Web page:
Flavorwise, this is much better than take 1. The caraway impact is much lighter, which allows the sourdough to shine through.


Light Rye Sourdough Take 2


Now, if I could just figure out how to take crumb shots that don't look like the bread is all wet...

Doc Tracy's picture
Doc Tracy

Please let me know if you don't get your spreadsheet as requested. I sent out all requests and one was returned undeliverable. I'm not sure who's it was as I deleted messages while I was sending. Sounds like those who have tried it so far say it's working properly.


I would post the attachment here but I have no idea how to do that.


Tracy

will slick's picture
will slick

I don't want to hijack Kathleen's thread any further so I will Blog about my first attempt at at sourdough starter.


It's day four about 4hours before I was scheduled to discard all but 1/4 cup and start feeding 1/4 cup water & 1/4 cup A.P. flour. Two TFL members who's advice I respect felt that the starter had already peaked so I fed Slow Moe early. On a whim I used the discard in a formula for white bread I have been making regularly. We will see how it turns out. Here is Slow Moe two hours after his first white flour feeding He is growing nicely! I will give him a stir before bed and feed him tomorrow.



 I checked on slow Moe at around 7:00P.M. Last night To my surprise the bubbles were gone and he went completely flat. Oh my! I gave him a stir he smelled pretty much the same. Not a bad smell at all but hard for me to describe. I gave him another stir at 10:00P.M. At 8:00A.M. this morning There was no change, smell was not unpleasant. No activity at all the mixture looked very thin. I decided to go on my gut and feed slow Moe again. Happy right after his second white four & water feeding Slow Moe was bubbling once again. I was so perplexed that slow Moe was inactive I did not take any photos. Here he is at 10:20A.M. today. That's my boy!


DAY 5



DAY 5 TOP



Here is aside by side crumb shot of the bead I made using the discard from Slow Moe before his first white flour feeding, and whats left of a bread I made Sunday. I used the exact same procedure on both. Except I used only 1/2 teaspoon of yeast on the slow Moe bread. After setting aside 1/4 cup of slow Moe I weighed the rest at 64grams. I assumed a 100% hydration so I add 32g less water and 32grams less flour in the finale dough. You can see that the Slow Moe bread has a more open crumb. Nice! I would not expect a very open crumb this being a very low hydration dough. I can not say for sure if it was Slow Moe that made the difference, But I can not say it was not.



 New entry 4:00PM 01-20-10


I was busy most of the afternoon today, work sometimes gets in the way of my hobbies. Slow Moe looks like he needs a feeding. Very liquidity and not as many bubbles. discard all but a 1/4 cup and fed a 1/4 cup flour and a 1/4 cup spring water. At the next feeding in 8hours I am going to use grams instead of volume. I am going to a three times a day feeding. Seems to me Moe is going though his meals quite fast!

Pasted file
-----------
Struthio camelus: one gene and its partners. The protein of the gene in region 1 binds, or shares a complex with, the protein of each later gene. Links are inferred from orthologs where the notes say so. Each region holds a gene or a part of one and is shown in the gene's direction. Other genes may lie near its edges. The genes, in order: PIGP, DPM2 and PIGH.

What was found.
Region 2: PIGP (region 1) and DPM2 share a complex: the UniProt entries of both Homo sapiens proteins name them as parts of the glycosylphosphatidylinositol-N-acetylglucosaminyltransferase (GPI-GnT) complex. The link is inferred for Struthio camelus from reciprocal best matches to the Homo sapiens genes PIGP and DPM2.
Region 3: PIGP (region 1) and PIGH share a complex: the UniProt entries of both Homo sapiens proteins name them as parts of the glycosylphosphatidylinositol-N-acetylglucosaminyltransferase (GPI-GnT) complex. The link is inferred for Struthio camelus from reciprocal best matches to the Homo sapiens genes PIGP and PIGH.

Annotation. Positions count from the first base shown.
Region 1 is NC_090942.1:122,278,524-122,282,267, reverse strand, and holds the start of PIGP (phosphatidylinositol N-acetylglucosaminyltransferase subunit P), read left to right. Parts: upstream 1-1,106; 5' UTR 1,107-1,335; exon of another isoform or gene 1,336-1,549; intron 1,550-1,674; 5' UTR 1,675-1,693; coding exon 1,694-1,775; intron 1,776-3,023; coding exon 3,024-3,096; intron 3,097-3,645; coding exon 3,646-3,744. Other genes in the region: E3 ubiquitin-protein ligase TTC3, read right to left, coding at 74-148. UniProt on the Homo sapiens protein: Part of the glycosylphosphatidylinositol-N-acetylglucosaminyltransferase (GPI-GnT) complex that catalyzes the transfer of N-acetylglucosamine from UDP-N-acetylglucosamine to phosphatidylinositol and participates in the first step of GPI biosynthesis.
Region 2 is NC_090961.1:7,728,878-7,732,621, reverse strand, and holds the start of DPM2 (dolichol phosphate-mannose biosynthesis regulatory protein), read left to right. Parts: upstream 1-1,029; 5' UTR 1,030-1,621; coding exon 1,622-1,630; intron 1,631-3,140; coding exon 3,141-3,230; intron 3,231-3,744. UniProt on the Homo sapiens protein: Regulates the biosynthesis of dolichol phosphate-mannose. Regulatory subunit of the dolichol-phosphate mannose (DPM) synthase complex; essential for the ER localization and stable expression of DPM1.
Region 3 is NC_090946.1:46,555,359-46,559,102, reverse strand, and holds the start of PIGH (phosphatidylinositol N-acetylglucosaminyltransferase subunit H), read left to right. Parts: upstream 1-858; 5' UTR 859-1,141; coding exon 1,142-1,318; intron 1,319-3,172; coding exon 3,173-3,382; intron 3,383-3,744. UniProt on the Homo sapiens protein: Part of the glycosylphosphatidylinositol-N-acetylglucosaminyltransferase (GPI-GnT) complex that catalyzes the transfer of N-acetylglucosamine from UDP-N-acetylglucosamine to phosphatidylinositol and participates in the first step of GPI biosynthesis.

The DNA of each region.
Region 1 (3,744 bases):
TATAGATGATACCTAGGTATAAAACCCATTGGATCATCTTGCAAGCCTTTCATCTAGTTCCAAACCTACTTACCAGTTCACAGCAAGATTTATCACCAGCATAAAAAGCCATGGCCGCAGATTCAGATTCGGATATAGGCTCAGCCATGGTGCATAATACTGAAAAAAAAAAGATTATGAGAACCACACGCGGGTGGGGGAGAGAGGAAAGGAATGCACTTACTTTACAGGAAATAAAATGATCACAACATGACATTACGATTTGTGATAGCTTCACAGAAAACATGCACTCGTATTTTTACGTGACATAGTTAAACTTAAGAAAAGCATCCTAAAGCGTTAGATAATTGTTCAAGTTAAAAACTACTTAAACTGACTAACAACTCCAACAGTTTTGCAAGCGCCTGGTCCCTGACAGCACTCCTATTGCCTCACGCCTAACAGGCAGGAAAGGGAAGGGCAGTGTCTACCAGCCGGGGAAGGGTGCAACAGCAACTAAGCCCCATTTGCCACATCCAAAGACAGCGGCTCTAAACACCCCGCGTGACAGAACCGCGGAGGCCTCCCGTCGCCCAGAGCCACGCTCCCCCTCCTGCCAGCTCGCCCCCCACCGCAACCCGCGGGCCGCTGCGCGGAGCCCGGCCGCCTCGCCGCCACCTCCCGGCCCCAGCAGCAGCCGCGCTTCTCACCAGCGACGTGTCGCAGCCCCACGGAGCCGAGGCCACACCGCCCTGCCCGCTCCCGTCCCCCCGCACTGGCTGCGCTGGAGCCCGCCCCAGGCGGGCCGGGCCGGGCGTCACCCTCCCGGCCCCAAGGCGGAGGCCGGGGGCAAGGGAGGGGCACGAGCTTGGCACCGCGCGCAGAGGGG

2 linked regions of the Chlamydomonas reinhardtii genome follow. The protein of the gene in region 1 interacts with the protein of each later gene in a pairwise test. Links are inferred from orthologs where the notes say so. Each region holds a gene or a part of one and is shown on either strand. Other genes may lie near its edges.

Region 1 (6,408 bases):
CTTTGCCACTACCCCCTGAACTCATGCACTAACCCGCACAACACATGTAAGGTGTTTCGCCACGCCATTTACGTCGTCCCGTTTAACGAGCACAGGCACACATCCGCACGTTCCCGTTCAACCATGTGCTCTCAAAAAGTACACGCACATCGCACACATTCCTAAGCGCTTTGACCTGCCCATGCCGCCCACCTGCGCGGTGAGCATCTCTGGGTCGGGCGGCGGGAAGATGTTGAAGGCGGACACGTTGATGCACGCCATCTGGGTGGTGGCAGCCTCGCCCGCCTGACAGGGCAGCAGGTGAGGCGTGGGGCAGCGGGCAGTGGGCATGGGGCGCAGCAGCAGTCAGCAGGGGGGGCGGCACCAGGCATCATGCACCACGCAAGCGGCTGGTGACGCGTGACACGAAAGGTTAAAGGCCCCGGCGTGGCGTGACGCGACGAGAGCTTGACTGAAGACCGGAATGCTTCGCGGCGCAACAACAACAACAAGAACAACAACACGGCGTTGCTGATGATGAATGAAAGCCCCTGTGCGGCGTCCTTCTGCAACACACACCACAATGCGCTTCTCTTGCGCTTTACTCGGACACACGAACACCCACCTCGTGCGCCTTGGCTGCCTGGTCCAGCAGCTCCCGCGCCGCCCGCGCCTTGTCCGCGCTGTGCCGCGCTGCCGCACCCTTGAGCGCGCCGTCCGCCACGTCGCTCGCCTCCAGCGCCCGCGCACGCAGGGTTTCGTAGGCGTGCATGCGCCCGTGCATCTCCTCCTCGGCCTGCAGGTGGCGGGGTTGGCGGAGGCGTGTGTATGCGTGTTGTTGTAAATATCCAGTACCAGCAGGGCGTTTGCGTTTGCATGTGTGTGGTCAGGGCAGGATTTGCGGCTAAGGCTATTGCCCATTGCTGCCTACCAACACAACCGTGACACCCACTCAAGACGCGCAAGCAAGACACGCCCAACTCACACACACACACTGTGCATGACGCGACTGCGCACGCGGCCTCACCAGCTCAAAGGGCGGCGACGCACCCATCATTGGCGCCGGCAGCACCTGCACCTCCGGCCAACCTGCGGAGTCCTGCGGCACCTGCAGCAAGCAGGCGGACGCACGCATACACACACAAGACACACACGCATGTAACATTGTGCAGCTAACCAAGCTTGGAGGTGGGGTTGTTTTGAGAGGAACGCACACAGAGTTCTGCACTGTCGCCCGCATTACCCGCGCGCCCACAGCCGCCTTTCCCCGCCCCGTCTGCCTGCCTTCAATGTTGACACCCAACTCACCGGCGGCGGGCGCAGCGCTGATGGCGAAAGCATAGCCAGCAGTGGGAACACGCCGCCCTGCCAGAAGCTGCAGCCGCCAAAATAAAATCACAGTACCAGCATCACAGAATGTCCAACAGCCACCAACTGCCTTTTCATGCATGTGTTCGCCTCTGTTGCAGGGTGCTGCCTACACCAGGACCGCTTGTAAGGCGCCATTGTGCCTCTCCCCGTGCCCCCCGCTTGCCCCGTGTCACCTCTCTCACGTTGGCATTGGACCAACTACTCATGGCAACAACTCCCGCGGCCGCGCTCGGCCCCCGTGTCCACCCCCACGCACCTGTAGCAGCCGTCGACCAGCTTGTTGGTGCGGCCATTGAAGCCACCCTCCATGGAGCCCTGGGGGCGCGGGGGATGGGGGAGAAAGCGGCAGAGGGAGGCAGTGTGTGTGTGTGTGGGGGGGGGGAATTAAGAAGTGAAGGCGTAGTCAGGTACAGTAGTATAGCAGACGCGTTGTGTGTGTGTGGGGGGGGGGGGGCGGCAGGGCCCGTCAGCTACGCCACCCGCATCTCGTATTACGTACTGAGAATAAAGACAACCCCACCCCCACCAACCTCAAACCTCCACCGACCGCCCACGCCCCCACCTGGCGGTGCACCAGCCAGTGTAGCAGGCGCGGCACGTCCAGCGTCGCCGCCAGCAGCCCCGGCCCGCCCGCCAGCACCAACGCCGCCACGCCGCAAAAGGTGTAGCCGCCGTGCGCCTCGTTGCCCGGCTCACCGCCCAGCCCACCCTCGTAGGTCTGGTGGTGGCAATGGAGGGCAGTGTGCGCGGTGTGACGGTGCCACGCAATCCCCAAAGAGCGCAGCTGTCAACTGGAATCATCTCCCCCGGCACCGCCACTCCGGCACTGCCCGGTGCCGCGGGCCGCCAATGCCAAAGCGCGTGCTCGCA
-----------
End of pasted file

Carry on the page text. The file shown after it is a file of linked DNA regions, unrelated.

Here's a photo before his 4P.M. feeding.



 


New Entry 01-21-10 Day six


Last night at 11:00 P.M. It looked to me like slow Moe had peaked again, and began to reseed. Remember This is my first try at this so I have no idea how it should smell or look like I am going on my gut. Moe had a nice smell but I could not put my finger on it. So I asked my wife to take a whiff. It took a min. to convince her then she did. She said right away it smelt like beer. This made me very happy. OK so now I took about 58 grams of Mow mixed with 58grams of water and 58 grams of flour. Mini help! right after I mixed it up it lost that nice smell. It just had a faint smell of flour. I checked in on Slow Moe before I went to bed some small bubbles he had  no smell. Boo Hoo. So now Moe is a lot thicker I was using 120% Hydration without knowing it. ( Thanks Mini) I think I may have slowed the process down with my enthusiasm. Its been 12 hours now and there are bubbles but not near as much as yesterday and still no nice aroma. I am going to stir him once or twice till tonight then feed him in another 12hours.


Here's what he looks like today



Doc Tracy's picture
Doc Tracy

My wonderful engineering husband was watching me do calculations by hand yesterday. He does everything on the computer.  Anyway, he was kind enough to write a small program on an excel spreadsheet that does my calculations for me. I can share it with anyone that would like, if you'd like to send me a message for a request. It's so simple! You can input the total amount of either dough or flour that you want and the percent of the different ingredients, the calculator will fill in the number of grams for each ingredient for you.


Say you have the baker's percentage for something out of Hamelman's Bread, which gives you the percentage and for some crazy reason has the metric for "36" loaves, US measurements and  volumes for the home baker and still gives me the amount for "3" loaves which is too much. I want to bake only one loaf. So,  I fill in the amount of dough, say for sake of this exercise 1,000 grams. Fill in the percentages of each ingredient and I know exactly how much I need, in grams to use. It is so slick!


No more conversion charts for me!